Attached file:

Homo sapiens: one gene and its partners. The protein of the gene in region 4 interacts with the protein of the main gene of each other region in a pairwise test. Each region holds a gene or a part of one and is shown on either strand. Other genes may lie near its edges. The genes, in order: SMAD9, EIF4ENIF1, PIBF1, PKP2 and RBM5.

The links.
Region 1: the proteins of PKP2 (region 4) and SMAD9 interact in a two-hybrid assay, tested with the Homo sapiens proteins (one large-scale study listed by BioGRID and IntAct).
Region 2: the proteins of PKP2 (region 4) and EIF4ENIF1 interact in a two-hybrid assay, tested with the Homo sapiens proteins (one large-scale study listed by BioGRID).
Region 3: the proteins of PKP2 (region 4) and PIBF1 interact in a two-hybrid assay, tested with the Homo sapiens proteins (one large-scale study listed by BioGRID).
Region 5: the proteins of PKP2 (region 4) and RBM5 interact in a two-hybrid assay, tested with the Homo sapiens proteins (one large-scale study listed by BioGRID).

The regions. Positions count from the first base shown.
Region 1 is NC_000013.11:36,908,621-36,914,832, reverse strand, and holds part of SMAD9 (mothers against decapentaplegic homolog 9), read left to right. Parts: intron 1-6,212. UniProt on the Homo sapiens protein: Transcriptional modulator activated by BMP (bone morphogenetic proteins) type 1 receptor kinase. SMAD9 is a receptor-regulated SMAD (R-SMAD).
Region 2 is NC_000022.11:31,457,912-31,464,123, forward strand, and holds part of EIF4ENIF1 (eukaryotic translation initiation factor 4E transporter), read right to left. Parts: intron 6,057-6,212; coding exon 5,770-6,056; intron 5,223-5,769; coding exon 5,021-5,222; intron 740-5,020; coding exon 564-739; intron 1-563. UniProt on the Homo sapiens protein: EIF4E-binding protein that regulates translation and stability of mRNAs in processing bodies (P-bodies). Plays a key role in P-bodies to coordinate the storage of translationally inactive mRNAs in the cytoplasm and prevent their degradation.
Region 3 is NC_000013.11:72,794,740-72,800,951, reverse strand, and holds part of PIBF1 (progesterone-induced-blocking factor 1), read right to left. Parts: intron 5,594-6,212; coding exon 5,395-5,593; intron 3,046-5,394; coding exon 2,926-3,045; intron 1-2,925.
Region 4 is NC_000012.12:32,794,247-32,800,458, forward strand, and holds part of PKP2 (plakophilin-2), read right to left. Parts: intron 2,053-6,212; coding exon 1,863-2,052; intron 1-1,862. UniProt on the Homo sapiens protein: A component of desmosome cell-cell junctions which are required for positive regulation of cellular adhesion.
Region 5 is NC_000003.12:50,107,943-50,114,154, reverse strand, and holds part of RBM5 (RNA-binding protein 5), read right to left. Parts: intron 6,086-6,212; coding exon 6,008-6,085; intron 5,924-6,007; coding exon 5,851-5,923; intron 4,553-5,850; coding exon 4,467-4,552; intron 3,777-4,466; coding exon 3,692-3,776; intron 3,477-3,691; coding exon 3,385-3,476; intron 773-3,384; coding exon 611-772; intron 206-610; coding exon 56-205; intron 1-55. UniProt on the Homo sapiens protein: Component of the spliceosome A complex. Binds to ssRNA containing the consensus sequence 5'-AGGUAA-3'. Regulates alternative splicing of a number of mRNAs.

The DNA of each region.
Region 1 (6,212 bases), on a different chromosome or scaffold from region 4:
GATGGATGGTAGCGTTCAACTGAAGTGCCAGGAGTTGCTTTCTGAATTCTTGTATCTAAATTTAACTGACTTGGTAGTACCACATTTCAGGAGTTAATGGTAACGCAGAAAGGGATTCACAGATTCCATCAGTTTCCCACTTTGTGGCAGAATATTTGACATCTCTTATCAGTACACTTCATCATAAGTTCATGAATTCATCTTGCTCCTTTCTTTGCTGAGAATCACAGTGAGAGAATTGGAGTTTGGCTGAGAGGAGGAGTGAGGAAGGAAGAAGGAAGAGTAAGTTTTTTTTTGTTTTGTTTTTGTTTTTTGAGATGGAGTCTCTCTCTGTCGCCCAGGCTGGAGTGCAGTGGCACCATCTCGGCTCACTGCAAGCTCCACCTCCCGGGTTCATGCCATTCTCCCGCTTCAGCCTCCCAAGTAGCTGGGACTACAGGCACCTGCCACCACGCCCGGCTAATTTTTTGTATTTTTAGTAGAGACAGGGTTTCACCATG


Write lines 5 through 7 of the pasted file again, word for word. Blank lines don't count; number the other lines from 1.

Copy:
Region 3: the proteins of PKP2 (region 4) and PIBF1 interact in a two-hybrid assay, tested with the Homo sapiens proteins (one large-scale study listed by BioGRID).
Region 5: the proteins of PKP2 (region 4) and RBM5 interact in a two-hybrid assay, tested with the Homo sapiens proteins (one large-scale study listed by BioGRID).

The regions. Positions count from the first base shown.